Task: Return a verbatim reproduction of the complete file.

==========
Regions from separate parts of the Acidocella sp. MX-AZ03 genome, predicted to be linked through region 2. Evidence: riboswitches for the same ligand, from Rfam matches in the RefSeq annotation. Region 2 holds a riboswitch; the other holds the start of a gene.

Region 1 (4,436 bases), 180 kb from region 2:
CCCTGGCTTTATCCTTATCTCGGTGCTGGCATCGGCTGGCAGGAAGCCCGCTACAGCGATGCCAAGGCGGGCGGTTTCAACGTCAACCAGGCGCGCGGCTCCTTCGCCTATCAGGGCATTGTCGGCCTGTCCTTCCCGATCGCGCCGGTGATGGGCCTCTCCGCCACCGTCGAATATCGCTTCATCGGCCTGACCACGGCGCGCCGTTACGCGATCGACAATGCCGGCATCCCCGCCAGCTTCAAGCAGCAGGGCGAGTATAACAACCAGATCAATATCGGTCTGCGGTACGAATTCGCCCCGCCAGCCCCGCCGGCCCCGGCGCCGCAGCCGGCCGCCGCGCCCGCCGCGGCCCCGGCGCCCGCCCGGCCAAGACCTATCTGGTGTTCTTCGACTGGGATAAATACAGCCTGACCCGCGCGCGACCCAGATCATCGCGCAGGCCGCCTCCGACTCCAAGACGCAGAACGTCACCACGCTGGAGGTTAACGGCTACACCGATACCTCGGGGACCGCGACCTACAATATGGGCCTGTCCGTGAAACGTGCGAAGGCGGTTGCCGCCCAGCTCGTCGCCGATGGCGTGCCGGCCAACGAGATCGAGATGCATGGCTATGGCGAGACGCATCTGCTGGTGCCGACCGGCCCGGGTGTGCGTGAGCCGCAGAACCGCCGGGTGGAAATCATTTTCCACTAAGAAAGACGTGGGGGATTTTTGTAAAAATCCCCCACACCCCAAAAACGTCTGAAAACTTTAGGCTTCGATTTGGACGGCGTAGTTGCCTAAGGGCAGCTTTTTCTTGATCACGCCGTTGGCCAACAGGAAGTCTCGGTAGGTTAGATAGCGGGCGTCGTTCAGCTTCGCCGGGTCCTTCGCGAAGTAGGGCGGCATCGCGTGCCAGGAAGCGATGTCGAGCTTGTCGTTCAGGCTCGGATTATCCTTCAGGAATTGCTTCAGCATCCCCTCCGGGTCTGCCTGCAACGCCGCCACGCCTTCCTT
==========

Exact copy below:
Regions from separate parts of the Acidocella sp. MX-AZ03 genome, predicted to be linked through region 2. Evidence: riboswitches for the same ligand, from Rfam matches in the RefSeq annotation. Region 2 holds a riboswitch; the other holds the start of a gene.

Region 1 (4,436 bases), 180 kb from region 2:
CCCTGGCTTTATCCTTATCTCGGTGCTGGCATCGGCTGGCAGGAAGCCCGCTACAGCGATGCCAAGGCGGGCGGTTTCAACGTCAACCAGGCGCGCGGCTCCTTCGCCTATCAGGGCATTGTCGGCCTGTCCTTCCCGATCGCGCCGGTGATGGGCCTCTCCGCCACCGTCGAATATCGCTTCATCGGCCTGACCACGGCGCGCCGTTACGCGATCGACAATGCCGGCATCCCCGCCAGCTTCAAGCAGCAGGGCGAGTATAACAACCAGATCAATATCGGTCTGCGGTACGAATTCGCCCCGCCAGCCCCGCCGGCCCCGGCGCCGCAGCCGGCCGCCGCGCCCGCCGCGGCCCCGGCGCCCGCCCGGCCAAGACCTATCTGGTGTTCTTCGACTGGGATAAATACAGCCTGACCCGCGCGCGACCCAGATCATCGCGCAGGCCGCCTCCGACTCCAAGACGCAGAACGTCACCACGCTGGAGGTTAACGGCTACACCGATACCTCGGGGACCGCGACCTACAATATGGGCCTGTCCGTGAAACGTGCGAAGGCGGTTGCCGCCCAGCTCGTCGCCGATGGCGTGCCGGCCAACGAGATCGAGATGCATGGCTATGGCGAGACGCATCTGCTGGTGCCGACCGGCCCGGGTGTGCGTGAGCCGCAGAACCGCCGGGTGGAAATCATTTTCCACTAAGAAAGACGTGGGGGATTTTTGTAAAAATCCCCCACACCCCAAAAACGTCTGAAAACTTTAGGCTTCGATTTGGACGGCGTAGTTGCCTAAGGGCAGCTTTTTCTTGATCACGCCGTTGGCCAACAGGAAGTCTCGGTAGGTTAGATAGCGGGCGTCGTTCAGCTTCGCCGGGTCCTTCGCGAAGTAGGGCGGCATCGCGTGCCAGGAAGCGATGTCGAGCTTGTCGTTCAGGCTCGGATTATCCTTCAGGAATTGCTTCAGCATCCCCTCCGGGTCTGCCTGCAACGCCGCCACGCCTTCCTT